Since the needs and goals for each stage in the selling process are different, it only makes sense that you might choose the specific methodology that best complements that stage.

For instance, the SPIN selling technique may be the best methodology to use when working through the awareness and consideration stage of your sales funnel due to its focus on communication.

The point is that no one size fits all, so it is up to you and your team to decide which strategy works best to create a reliable, streamlined process.

Why you need both a process and a methodology for your sales strategy

While a sales process is a series of steps to move a prospective buyer from initial contact to closed sale, a sales methodology is the framework or system you use to manage and execute your sales process.

In other words, your sales methodology provides the roadmap for your sales process. A well-defined sales process will help you close more deals, but without a robust sales methodology, your team will likely struggle to consistently follow the steps in your process.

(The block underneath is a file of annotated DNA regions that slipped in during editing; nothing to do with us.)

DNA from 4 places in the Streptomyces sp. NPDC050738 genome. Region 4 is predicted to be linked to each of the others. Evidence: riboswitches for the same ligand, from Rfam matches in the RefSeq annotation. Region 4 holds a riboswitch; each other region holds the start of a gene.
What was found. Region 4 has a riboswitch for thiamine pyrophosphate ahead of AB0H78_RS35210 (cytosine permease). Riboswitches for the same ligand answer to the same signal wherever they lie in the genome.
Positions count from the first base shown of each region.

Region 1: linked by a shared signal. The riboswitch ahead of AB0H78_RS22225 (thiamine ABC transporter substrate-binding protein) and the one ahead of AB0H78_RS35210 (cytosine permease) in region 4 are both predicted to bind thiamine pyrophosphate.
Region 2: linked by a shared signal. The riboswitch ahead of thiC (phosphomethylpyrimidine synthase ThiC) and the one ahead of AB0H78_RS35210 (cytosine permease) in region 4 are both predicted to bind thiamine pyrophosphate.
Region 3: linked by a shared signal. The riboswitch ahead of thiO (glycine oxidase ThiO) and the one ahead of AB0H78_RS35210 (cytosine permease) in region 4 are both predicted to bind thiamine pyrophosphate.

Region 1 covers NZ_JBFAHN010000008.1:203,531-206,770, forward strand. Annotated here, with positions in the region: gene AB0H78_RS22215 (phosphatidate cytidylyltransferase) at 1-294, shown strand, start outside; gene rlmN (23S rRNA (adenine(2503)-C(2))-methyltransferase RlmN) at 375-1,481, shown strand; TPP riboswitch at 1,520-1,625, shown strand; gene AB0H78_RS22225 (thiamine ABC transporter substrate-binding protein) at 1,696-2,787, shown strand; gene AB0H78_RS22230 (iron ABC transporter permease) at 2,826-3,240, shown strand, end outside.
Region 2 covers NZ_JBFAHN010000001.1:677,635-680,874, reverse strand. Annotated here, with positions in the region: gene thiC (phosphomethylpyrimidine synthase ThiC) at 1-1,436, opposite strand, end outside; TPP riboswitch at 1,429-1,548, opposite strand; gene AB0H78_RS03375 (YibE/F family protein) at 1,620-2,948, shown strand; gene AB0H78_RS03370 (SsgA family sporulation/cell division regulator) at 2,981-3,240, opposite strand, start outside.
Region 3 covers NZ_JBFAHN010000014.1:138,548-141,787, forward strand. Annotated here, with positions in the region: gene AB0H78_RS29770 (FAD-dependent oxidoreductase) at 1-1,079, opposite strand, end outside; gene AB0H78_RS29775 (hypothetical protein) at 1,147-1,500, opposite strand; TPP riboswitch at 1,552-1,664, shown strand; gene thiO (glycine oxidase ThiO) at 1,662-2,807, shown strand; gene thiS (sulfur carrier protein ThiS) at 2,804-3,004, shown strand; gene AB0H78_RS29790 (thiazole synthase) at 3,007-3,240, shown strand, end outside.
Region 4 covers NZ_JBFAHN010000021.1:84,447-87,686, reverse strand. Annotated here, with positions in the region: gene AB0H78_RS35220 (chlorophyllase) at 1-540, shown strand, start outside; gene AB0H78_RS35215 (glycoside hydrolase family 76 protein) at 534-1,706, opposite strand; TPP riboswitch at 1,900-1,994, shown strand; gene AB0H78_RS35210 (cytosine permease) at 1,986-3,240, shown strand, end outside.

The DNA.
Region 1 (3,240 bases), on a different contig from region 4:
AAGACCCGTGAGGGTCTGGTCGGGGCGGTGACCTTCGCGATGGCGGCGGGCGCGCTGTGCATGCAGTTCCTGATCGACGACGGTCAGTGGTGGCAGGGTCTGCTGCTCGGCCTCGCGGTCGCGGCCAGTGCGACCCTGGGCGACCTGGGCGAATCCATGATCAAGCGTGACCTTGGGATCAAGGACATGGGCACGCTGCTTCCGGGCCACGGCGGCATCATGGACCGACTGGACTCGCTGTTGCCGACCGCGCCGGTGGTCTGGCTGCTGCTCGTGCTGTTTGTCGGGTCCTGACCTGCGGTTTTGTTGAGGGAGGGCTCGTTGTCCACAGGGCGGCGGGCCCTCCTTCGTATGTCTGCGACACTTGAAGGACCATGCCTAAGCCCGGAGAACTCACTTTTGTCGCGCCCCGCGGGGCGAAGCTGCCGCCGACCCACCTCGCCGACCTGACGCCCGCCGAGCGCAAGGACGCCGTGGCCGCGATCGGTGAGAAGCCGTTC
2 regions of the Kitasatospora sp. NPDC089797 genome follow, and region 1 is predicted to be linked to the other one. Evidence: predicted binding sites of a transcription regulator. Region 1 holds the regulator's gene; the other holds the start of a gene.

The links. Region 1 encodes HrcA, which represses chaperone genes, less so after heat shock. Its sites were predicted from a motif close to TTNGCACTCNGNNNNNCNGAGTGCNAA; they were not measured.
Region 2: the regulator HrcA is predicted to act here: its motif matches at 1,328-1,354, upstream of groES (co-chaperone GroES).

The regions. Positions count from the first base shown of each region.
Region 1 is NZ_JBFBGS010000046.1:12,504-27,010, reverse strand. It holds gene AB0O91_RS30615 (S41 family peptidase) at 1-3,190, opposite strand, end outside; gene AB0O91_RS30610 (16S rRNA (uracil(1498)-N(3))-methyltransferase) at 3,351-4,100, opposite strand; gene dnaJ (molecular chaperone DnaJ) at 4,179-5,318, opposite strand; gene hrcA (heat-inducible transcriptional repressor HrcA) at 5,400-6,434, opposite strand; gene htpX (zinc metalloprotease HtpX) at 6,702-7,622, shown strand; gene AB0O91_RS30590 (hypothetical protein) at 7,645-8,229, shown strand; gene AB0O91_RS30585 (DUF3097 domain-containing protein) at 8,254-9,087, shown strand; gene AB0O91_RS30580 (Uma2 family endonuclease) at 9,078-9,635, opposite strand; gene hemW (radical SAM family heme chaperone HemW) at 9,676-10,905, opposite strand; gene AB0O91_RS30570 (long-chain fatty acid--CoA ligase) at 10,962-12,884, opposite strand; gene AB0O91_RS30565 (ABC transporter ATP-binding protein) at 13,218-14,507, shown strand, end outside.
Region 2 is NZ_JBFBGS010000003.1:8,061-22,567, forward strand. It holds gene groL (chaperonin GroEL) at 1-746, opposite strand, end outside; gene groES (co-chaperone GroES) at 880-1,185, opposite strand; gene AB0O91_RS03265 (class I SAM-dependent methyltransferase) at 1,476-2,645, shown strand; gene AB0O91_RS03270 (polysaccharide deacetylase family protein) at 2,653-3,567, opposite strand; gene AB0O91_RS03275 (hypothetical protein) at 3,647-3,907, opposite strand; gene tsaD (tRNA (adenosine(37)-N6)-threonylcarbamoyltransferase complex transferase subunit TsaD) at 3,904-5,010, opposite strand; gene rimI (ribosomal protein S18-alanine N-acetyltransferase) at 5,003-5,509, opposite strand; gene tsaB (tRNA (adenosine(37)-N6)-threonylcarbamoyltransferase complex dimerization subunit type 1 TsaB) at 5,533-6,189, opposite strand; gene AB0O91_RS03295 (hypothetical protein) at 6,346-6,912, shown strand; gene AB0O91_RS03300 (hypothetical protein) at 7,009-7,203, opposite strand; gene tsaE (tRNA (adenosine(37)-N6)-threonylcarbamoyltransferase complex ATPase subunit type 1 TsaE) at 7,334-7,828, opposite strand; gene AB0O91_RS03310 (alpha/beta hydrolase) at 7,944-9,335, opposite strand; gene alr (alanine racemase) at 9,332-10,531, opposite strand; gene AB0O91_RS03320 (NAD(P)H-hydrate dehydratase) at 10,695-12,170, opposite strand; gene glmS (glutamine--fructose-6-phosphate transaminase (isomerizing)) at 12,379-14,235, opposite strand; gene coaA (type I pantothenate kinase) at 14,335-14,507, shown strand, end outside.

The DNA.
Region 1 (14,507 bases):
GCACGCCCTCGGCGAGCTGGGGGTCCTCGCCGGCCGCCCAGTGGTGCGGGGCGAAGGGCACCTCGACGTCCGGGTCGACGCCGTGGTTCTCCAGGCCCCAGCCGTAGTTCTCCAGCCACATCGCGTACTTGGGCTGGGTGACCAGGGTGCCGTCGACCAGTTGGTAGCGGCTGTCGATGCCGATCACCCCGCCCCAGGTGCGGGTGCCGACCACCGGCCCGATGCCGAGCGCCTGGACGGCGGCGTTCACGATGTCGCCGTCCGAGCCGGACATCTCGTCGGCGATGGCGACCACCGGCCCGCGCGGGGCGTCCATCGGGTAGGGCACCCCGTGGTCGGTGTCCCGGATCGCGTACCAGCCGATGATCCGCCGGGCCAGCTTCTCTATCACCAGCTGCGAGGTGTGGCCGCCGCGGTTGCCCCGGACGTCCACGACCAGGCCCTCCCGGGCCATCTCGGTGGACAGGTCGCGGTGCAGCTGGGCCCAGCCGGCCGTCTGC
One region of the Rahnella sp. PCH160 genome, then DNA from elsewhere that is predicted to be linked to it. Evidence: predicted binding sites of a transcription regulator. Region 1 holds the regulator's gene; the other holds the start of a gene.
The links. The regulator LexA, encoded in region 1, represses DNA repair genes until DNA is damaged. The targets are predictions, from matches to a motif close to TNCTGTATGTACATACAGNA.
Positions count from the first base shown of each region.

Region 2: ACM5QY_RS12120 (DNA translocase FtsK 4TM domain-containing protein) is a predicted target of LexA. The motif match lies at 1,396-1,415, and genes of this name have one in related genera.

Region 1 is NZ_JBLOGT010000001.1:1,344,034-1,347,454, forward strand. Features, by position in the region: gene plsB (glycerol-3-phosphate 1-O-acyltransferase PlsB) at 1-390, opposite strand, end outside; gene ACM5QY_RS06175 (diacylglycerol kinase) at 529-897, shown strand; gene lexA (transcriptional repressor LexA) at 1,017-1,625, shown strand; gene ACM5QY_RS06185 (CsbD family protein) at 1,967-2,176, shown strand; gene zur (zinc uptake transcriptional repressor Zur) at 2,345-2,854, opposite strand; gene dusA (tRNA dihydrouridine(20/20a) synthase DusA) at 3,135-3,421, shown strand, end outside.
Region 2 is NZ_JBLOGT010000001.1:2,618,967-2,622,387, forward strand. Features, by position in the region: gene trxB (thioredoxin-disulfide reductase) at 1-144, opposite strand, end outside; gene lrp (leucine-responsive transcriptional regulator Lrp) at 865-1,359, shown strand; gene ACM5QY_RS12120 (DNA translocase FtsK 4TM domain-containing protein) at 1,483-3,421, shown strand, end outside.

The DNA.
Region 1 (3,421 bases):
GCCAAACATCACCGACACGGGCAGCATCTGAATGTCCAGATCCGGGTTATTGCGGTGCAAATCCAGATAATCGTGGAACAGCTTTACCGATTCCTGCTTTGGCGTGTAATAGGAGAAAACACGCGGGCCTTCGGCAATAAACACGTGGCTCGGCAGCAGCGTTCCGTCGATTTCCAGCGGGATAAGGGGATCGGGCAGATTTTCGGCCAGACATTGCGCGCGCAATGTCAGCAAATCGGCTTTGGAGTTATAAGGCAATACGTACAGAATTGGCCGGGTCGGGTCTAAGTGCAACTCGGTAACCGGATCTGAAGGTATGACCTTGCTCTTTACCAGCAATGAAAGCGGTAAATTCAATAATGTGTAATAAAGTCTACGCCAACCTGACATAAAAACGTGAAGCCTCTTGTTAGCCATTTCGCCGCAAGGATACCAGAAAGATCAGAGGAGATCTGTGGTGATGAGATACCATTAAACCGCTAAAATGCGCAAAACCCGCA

Likewise, a sales methodology that’s not adequately mapped to your process can leave reps feeling lost, leading to a drop in performance and loss of customers.

Without a methodology, a sales process is nothing more than a grocery list; without a process, a methodology is nothing more than good intentions with no way to make them happen.

So how do you create a sales process and methodology that work together?

There are several factors to consider when creating a cohesive sales strategy incorporating both sales process and methodology.

1. Define your ideal customer profile

The first step is to put on your detective hat and slip into the mindset of your target audience. This will help you determine the leads most convertible into customers. An ideal customer profile includes factors such as:

  • Demographics: age, gender, location, income, etc.
  • Psychographics: interests, lifestyle, personality type, etc.
  • Firmographics: company size, industry, revenue, etc.

2. Identify your key selling points

Before selling anything, you must zero in on the key selling points of your product or service. These crucial details are the unique features of your product or service that will appeal to your target customer base.